Lorenzo spots Goya in the crowd and invites him to his office, which is decorated with some exquisite pieces of art (say what you will about Lorenzo, he does seem to have good taste). He says that he owes everything to the merchant who tortured him into signing an absurd confession because that’s what prompted him to flee to France. The one who once derided Voltaire and Rousseau has now embraced them. He is now married, has three children, and considers himself a child of the Revolution. When Ines is brought in he doesn’t recognize her. But later she tells him that they had a child. “How do you know that I am the father?” he asks. “You were the only one.”
This is obviously not good news for a man who wants to sweep his past life under the carpet. He offers to care for Ines. In actuality he simply has her locked up in an asylum. He does try to track down the child though. By offering to spare the life of the Cardinal he is given the name of the orphanage where the baby was sent. He learns that the girl was baptized as Alicia and that she had run away from the convent. This is obviously a relief to Lorenzo.
Alas, his relief is short lived. One day Goya spots a young woman on the street. Except for her black hair and somewhat more Spanish features, she’s the spitting image of Ines (and is also played by Natalie Portman). Sure enough, her name is Alicia. When Goya reports his findings to Lorenzo, the ex-priest is clearly not happy. It clearly would not behoove him if his new superiors knew that he had taken advantage of an inmate and had an illegitimate child with her. It would also probably disturb the happy home life he’s built for himself.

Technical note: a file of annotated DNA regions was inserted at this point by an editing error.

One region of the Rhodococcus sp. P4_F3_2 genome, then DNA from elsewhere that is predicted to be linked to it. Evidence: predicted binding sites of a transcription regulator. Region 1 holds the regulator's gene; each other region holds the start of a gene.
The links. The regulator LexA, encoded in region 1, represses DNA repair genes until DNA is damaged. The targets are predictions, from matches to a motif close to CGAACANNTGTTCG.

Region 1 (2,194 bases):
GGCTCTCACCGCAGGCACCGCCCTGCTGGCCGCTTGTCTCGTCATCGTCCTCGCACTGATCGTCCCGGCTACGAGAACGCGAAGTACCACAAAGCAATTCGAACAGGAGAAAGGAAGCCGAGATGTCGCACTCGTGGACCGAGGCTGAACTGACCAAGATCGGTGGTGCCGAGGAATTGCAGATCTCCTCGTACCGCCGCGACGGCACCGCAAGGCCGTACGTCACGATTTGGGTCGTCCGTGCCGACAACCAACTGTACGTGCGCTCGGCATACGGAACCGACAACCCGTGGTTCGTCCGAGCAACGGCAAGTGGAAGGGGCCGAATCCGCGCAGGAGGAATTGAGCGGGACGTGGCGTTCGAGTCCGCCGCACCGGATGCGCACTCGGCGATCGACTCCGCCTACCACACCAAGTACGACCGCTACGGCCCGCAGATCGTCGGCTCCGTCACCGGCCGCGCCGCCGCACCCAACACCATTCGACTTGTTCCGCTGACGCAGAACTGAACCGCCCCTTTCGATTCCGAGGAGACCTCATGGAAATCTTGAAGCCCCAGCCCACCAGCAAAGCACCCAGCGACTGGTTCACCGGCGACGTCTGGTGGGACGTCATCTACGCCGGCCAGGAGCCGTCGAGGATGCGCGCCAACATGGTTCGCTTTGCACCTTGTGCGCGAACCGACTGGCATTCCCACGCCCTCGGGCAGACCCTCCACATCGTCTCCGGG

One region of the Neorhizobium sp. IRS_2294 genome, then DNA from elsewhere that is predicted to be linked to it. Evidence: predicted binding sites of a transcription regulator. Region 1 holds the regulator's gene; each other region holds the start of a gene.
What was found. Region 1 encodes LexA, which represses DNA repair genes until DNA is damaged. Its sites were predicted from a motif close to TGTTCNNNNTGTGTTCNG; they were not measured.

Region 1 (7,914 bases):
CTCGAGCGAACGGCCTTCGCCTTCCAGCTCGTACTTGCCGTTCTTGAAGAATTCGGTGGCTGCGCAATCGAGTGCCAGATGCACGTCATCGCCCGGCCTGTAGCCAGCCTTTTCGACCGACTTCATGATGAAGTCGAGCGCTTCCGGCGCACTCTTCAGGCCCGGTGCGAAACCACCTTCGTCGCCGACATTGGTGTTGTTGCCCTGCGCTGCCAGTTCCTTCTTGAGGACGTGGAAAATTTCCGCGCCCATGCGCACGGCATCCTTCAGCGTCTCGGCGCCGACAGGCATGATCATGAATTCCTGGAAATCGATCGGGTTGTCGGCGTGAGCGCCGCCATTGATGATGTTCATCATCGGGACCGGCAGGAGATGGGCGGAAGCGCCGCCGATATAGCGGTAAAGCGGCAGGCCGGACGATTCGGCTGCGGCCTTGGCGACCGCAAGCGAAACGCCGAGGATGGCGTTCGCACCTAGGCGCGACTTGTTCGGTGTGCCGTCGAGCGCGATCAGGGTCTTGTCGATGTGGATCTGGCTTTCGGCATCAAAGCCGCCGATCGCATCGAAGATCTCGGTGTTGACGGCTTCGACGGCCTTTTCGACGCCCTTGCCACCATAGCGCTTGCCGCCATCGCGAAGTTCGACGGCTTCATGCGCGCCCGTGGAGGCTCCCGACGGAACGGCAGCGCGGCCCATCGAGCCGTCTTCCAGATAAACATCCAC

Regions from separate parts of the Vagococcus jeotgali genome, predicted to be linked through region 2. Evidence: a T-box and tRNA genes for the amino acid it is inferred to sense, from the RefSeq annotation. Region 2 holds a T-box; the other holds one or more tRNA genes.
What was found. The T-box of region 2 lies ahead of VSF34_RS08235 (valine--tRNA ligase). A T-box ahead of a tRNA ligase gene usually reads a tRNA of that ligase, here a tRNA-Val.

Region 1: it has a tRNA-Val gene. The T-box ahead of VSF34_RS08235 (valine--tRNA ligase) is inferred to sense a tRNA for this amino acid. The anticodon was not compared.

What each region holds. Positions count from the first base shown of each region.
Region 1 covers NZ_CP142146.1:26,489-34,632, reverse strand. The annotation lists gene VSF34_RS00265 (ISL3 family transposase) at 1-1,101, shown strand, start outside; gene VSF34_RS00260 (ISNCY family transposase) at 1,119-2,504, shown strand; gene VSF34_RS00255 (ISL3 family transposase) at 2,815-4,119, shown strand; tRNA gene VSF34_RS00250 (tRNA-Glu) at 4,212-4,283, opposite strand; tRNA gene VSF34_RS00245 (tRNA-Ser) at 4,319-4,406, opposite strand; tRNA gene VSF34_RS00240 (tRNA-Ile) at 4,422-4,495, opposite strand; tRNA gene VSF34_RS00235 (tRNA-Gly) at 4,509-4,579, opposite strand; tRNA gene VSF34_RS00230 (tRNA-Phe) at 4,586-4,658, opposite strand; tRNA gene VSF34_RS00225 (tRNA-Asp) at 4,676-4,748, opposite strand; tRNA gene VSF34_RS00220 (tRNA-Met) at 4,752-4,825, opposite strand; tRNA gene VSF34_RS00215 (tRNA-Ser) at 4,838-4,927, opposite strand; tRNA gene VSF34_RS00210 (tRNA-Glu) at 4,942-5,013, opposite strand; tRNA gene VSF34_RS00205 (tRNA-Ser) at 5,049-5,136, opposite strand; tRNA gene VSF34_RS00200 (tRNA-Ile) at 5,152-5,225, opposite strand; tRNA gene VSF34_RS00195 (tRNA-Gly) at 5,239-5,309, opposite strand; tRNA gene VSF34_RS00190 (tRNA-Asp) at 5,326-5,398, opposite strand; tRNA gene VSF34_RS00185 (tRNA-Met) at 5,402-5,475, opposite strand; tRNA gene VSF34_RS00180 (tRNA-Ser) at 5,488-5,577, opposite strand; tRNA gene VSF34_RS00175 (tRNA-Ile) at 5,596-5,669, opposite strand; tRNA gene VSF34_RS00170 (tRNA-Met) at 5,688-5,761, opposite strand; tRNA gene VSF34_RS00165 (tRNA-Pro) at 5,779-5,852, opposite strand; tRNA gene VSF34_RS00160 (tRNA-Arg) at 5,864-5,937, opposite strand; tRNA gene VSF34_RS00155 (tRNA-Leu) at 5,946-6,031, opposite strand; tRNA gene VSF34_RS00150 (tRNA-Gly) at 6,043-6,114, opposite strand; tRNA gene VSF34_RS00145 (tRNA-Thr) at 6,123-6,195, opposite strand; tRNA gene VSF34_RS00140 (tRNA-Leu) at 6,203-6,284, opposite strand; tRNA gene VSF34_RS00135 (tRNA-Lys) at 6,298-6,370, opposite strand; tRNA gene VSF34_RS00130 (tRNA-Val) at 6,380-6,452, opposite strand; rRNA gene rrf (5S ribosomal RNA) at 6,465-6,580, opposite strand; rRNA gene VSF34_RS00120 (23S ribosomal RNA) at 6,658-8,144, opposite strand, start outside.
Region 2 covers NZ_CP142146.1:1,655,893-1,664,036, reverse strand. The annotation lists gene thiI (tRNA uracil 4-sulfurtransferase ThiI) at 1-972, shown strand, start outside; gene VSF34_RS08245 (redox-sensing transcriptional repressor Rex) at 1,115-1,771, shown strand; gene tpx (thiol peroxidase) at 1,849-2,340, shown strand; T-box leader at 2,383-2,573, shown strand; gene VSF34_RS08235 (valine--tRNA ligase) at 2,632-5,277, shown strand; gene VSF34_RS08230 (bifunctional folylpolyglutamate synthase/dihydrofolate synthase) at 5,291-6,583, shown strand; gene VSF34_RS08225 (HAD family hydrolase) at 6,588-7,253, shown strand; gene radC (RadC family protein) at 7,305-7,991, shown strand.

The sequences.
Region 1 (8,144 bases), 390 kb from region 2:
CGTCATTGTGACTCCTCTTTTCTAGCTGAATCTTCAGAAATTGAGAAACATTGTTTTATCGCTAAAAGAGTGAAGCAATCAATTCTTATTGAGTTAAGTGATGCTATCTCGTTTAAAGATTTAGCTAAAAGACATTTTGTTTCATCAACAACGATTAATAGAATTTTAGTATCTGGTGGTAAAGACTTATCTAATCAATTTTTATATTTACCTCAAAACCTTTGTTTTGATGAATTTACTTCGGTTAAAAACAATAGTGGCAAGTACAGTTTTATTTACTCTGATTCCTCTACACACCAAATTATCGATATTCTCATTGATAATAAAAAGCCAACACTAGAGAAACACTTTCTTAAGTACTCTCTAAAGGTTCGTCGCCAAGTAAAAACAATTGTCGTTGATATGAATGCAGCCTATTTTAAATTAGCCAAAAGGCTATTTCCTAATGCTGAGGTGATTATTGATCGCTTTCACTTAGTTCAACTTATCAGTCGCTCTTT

Goya’s Ghosts is Milos Forman’s first film based on an original screenplay that he wrote since Taking Off (1971), his first American film. The film is set against a historical backdrop, one that has rarely been depicted on film. Yet it mercifully avoids the trap that so many historical dramas fall into by becoming so obsessed with “historical accuracy” that they fail to tell a compelling, dramatic story. I love history and I read about it and watch historical documentaries all the time. But while I have no qualms with learning something about a time period or a historical figure that I didn’t know about previously (and I’ll admit I knew little of the French “liberation” of Spain or Francisco Goya) but in a dramatic film I want to be told a good story with well defined characters.